Protecting the most vulnerable countries from climate risk requires US$10 million per year

Cambridge University Study Analyzes Insurance Sustainability

(sustainabilityenvironment.com) – The more the negative impacts of climate change increase, the more insurance companies are reluctant to offer policies in regions most prone to extreme events. While in regions such as Florida or California insurance premiums have reached levels that are prohibitive for a large part of the population, it is not uncommon for insurance companies in countries that are most vulnerable to climate change to choose not to offer cover. Yet to protect these countries from climate risk would be enough to 1 billion dollars a year, without nasty surprises for insurance and reinsurance.

This is stated by a study by the Institute for Sustainability Leadership of the University of Cambridge that has examined the real sustainability of insurance for countries most prone to climate disasters. By dismantling the prevailing idea that it is economically impossible to protect these regions with the instruments we have today.

The study, shared in preview with the news agency Reuters, concludes that by analyzing the predictions on the future impact of extreme events such as floods, cyclones, drought, and rising sea levels in less developed countries, the latter can be insured against climate risk at least up to 2050 without disruption for reinsurers and other capital market players.

This is a huge achievement because there is a preconceived assumption that these countries are untouchable,” explains Ana Gonzalez Pelaez, principal author of the study. “In fact, we have numbers that show that they can be insured”.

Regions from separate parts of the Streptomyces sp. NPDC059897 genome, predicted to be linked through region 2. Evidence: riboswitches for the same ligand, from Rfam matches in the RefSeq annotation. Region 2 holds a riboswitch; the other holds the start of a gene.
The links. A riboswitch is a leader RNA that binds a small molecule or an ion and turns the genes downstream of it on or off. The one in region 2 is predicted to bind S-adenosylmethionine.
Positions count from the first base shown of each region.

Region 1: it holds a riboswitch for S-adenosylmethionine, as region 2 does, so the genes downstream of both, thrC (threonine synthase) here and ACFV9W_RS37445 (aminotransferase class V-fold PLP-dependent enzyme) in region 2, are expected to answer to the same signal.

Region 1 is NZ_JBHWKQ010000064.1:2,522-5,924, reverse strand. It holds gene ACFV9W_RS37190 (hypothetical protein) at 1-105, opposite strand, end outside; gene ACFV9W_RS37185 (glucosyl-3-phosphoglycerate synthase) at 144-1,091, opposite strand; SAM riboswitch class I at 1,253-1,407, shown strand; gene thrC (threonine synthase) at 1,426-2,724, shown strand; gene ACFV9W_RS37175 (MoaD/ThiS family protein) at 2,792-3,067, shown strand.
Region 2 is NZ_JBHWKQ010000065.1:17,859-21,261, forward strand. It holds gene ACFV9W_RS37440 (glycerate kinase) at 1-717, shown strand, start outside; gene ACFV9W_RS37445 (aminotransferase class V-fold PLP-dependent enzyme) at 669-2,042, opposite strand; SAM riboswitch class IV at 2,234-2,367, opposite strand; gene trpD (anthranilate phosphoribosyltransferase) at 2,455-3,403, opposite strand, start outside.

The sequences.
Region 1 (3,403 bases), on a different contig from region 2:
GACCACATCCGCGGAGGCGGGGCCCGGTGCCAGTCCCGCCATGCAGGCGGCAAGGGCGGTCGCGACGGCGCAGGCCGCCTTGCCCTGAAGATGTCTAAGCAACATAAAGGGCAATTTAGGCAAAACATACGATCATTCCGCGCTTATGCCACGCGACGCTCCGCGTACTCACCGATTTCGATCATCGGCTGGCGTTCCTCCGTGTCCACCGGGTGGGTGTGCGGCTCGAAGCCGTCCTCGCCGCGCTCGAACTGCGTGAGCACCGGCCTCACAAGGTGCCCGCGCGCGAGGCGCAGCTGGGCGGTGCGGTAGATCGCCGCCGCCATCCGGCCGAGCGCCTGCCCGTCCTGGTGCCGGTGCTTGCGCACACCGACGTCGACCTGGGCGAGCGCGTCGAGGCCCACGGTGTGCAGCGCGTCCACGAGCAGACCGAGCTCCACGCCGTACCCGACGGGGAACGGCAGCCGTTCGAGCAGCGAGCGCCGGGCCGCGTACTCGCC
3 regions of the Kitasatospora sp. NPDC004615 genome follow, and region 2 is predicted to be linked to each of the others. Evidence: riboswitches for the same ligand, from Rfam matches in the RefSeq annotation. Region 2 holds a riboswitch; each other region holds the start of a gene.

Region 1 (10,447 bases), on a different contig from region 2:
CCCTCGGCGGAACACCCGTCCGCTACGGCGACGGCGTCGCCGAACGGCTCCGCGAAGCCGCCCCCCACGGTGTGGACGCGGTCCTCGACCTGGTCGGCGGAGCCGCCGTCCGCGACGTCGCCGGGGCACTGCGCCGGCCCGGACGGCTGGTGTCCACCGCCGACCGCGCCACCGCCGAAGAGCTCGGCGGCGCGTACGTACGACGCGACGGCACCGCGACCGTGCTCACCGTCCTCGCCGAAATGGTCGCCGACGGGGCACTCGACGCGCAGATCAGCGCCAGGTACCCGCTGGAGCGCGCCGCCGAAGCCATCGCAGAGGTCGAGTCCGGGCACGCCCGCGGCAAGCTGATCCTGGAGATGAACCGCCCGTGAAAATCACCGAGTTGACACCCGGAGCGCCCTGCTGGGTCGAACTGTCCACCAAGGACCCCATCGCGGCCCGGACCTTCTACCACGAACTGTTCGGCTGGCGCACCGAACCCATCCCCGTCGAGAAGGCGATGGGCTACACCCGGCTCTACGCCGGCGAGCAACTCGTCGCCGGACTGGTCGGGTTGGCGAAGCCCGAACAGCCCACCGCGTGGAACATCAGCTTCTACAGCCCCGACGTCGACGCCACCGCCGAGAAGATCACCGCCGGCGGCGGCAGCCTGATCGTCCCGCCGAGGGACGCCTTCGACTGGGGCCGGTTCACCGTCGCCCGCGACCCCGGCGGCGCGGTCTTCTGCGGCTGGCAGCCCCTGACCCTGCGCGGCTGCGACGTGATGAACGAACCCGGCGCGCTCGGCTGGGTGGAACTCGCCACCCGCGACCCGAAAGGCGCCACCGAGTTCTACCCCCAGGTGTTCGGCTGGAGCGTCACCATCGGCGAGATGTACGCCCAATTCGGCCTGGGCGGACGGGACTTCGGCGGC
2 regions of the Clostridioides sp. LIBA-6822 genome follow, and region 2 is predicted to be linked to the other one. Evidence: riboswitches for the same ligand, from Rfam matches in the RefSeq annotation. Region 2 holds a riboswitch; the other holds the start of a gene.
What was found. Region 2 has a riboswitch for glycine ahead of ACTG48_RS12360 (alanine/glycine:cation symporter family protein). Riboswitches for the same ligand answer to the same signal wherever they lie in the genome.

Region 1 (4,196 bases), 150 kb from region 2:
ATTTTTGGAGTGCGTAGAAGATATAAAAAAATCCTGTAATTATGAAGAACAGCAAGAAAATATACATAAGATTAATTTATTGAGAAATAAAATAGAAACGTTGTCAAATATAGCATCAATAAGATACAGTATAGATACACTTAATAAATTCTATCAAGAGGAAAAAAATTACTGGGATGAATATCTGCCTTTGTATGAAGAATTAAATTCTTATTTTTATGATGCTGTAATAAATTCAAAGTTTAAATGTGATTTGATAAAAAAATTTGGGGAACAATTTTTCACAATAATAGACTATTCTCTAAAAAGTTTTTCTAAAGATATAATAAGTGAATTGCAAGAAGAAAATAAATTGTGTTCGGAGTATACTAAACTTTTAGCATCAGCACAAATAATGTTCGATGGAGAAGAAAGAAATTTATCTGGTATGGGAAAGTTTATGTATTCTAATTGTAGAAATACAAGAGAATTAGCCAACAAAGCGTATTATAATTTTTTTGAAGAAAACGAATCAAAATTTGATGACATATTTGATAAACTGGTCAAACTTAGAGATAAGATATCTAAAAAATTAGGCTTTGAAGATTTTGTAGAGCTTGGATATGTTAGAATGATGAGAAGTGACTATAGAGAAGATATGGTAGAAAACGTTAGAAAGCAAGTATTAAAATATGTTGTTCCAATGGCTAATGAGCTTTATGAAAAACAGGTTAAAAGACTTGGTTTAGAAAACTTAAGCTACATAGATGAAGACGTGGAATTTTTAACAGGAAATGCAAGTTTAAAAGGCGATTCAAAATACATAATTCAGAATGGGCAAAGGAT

This is the basis for the contribution of the donor countries. With an outlay of 1 billion dollars a year – 1 cent of the volume of climate finance that the richest countries today convey to developing countries for mitigation and adaptation measures – Cambridge researchers argue that it would be possible to amortize so substantial insurance premiums, making policies more accessible to the 100 most vulnerable countries.

read also Climate risk assessment: banks use “unrealistic” models

Even providing just $10 million per country, according to the study’s projections, these funds could yield from $200 to $300 million per country in pre-established annual protection, totaling $25 billion when distributed in 100 countries. “The idea is to use this new source of funding to structurally protect these countries,” said Rowan Douglas, co-author of the research. “There is currently no product to protect national economies in this regard,” Douglas added.

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